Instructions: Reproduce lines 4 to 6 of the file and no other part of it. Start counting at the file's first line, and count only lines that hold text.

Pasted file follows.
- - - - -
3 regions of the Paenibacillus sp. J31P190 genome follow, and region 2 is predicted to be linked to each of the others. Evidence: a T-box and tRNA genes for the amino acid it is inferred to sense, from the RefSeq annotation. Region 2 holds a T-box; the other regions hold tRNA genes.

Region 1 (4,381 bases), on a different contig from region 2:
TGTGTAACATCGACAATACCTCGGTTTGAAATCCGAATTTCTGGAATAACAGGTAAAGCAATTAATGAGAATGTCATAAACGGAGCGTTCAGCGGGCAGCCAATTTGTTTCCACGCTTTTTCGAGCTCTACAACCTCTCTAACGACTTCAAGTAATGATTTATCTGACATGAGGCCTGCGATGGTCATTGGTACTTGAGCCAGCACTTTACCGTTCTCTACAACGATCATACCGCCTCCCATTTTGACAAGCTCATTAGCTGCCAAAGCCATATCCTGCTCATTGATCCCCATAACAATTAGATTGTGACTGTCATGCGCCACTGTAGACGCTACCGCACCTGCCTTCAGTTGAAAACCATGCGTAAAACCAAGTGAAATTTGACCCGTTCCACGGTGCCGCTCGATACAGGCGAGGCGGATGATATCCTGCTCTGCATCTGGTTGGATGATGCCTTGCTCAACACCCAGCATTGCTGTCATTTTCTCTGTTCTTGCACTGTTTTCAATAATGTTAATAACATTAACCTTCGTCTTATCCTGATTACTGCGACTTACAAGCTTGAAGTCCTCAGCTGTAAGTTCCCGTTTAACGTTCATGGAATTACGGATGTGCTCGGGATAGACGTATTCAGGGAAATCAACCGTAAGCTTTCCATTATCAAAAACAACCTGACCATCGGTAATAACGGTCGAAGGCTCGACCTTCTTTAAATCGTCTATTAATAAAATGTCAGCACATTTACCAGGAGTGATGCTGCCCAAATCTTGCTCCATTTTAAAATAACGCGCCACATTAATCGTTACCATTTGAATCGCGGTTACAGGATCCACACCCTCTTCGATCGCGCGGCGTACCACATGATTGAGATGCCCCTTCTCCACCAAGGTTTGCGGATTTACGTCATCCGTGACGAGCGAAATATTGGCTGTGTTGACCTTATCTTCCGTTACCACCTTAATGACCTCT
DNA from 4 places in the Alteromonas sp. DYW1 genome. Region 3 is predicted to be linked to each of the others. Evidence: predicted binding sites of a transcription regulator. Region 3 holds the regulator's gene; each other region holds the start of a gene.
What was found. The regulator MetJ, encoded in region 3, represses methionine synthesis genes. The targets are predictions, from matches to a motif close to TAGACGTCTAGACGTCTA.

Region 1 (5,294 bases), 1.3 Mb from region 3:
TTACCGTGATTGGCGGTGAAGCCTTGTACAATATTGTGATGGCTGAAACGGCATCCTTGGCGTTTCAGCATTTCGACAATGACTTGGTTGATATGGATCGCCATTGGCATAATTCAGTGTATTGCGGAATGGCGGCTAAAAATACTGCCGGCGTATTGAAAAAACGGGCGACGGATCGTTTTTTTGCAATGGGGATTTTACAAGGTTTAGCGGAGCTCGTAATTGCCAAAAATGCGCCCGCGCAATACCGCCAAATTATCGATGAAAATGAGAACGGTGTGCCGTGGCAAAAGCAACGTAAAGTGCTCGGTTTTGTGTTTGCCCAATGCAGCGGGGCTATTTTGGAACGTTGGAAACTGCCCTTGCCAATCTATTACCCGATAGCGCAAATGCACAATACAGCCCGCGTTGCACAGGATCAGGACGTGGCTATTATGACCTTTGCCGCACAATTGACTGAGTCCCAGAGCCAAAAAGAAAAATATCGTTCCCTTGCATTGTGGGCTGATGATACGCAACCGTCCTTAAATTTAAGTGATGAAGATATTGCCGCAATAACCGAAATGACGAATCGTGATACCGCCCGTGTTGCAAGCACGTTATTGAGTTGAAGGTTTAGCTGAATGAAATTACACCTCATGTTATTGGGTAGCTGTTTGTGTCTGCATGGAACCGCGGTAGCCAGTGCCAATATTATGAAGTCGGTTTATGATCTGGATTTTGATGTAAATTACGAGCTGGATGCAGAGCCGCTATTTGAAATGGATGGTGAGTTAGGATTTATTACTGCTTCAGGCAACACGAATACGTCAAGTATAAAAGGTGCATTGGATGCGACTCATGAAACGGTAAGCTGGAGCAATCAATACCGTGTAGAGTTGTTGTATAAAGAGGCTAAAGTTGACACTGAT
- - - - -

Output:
DNA from 4 places in the Alteromonas sp. DYW1 genome. Region 3 is predicted to be linked to each of the others. Evidence: predicted binding sites of a transcription regulator. Region 3 holds the regulator's gene; each other region holds the start of a gene.
What was found. The regulator MetJ, encoded in region 3, represses methionine synthesis genes. The targets are predictions, from matches to a motif close to TAGACGTCTAGACGTCTA.

Region 1 (5,294 bases), 1.3 Mb from region 3: